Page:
Slow waves, sharp waves, ripples, and REM in sleeping dragons

Mark Shein-Idelson, Janie M. Ondracek, Hua Peng Liaw, Sam Reiter, Gilles Laurent

Research output: Contribution to journalArticlepeer-review

Abstract

Sleep has been described in animals ranging from worms to humans. Yet the electrophysiological characteristics of brain sleep, such as slow-wave (SW) and rapid eye movement (REM) activities, are thought to be restricted to mammals and birds. Recording from the brain of a lizard, the Australian dragon Pogona vitticeps, we identified SW and REM sleep patterns, thus pushing back the probable evolution of these dynamics at least to the emergence of amniotes. The SW and REM sleep patterns that we observed in lizards oscillated continuously for 6 to 10 hours with a period of 80 seconds. The networks controlling SW-REM antagonism in amniotes may thus originate from a common, ancient oscillator circuit. Lizard SW dynamics closely resemble those observed in rodent hippocampal CA1, yet they originate from a brain area, the dorsal ventricular ridge, that has no obvious hodological similarity with the mammalian hippocampus.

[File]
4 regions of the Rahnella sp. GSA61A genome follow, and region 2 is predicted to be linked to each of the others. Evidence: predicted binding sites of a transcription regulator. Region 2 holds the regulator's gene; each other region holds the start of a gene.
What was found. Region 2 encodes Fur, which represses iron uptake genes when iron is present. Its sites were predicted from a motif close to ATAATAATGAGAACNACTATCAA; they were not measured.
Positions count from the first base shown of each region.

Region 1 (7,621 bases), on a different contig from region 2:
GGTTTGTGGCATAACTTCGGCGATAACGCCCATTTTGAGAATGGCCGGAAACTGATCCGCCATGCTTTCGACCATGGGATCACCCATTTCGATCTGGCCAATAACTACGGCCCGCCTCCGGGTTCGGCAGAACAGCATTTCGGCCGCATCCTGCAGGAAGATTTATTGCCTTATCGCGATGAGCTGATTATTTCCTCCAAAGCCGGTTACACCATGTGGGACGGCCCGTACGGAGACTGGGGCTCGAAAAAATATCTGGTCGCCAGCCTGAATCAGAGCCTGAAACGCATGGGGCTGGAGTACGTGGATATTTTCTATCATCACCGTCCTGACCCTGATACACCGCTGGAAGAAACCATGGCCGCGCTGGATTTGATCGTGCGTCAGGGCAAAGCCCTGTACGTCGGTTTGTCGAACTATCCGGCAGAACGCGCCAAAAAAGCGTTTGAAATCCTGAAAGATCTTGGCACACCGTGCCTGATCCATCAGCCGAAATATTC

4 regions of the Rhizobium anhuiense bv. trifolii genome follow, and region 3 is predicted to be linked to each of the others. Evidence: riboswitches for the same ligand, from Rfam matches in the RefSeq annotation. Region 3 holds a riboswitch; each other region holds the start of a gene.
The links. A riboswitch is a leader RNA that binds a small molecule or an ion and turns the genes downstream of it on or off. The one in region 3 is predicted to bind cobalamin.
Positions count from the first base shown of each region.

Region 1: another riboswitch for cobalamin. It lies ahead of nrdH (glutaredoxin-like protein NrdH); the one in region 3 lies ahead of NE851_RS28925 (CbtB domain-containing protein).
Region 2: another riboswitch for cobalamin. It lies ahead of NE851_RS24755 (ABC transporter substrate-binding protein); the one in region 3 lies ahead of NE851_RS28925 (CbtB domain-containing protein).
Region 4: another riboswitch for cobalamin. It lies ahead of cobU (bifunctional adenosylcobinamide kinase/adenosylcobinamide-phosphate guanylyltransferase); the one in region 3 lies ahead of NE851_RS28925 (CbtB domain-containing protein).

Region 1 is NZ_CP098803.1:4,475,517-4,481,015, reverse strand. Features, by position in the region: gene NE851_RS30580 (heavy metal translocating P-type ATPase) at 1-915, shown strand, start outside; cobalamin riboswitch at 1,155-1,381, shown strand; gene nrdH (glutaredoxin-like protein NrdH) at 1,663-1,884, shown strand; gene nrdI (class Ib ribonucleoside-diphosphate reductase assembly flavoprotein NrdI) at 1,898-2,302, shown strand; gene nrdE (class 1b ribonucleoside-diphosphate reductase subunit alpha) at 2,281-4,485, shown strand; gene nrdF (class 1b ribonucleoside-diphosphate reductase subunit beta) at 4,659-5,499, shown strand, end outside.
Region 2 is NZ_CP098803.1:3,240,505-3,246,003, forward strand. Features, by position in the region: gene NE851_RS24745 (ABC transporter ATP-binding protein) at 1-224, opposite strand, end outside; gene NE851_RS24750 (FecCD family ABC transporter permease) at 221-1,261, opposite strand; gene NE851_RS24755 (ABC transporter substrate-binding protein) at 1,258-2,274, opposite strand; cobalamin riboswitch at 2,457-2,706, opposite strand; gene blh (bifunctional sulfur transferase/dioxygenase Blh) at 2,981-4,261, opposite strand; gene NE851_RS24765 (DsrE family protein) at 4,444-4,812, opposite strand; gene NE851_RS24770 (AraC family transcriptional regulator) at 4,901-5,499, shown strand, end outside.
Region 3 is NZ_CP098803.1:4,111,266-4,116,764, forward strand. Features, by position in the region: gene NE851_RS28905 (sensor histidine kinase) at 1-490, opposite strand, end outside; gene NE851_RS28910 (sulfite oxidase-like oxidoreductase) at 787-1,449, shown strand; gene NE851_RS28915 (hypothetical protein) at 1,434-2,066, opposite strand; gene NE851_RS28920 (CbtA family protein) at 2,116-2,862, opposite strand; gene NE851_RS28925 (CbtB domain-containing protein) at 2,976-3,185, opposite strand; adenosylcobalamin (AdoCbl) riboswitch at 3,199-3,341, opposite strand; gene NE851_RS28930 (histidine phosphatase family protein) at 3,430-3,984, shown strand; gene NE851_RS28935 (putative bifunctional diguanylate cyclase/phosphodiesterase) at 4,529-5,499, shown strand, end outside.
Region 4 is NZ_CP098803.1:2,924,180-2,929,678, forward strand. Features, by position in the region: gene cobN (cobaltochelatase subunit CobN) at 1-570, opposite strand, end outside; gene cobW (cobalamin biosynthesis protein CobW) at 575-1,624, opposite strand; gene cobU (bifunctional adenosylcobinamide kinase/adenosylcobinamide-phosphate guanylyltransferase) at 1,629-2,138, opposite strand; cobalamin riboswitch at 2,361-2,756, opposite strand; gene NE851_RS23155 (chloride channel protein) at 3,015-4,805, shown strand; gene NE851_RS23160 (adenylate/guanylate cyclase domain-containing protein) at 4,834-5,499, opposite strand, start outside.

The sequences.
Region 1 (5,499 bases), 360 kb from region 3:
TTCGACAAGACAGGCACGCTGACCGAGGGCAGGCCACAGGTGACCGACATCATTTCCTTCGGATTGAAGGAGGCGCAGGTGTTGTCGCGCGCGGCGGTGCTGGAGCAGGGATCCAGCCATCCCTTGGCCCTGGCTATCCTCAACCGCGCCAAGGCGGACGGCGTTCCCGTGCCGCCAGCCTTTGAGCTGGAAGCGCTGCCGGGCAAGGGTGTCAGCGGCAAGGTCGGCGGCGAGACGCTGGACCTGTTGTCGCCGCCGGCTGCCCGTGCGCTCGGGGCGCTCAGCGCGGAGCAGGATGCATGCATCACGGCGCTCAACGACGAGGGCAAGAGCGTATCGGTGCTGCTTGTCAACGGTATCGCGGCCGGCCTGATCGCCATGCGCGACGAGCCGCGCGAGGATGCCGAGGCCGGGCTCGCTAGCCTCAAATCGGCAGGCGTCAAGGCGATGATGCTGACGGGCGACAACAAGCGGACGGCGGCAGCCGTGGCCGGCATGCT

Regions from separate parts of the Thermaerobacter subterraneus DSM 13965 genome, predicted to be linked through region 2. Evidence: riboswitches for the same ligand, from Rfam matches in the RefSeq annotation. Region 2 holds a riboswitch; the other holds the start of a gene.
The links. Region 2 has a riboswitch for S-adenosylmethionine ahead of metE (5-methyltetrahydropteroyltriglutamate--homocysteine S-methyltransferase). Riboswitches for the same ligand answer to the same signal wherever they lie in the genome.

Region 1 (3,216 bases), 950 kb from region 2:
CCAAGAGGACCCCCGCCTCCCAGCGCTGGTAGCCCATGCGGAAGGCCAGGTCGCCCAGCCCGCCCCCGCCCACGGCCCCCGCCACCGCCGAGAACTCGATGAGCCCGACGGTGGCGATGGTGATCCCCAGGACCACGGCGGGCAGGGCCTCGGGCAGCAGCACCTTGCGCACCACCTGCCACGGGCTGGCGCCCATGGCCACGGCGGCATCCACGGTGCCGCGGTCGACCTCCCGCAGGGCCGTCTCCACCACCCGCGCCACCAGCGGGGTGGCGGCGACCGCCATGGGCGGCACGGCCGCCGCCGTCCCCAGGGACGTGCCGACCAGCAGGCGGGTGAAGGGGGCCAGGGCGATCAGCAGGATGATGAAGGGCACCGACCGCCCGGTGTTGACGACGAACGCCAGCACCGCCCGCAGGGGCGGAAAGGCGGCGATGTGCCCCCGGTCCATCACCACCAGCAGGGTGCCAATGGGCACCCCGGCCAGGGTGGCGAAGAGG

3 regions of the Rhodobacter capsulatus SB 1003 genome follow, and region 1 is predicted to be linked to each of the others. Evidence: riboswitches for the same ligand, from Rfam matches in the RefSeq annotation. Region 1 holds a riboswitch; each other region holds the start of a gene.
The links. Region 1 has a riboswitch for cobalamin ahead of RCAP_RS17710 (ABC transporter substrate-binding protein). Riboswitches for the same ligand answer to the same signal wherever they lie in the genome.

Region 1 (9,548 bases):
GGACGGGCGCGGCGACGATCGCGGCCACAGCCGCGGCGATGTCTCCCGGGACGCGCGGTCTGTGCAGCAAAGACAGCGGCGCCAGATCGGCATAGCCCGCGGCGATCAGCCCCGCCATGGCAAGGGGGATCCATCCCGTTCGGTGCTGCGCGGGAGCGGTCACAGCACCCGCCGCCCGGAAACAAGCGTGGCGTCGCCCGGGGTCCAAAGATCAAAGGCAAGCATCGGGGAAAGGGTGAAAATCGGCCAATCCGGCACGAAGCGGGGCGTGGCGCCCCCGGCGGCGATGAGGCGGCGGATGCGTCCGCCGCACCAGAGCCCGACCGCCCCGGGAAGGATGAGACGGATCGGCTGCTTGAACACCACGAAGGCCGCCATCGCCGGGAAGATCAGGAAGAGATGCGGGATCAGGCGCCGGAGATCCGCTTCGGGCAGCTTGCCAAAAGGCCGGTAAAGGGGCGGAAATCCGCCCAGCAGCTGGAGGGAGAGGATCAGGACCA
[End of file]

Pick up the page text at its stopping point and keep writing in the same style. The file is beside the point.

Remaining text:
Original languageEnglish
Pages (from-to)590-595
Number of pages6
JournalScience
Volume352
Issue number6285
DOIs
StatePublished - 29 Apr 2016
Externally publishedYes

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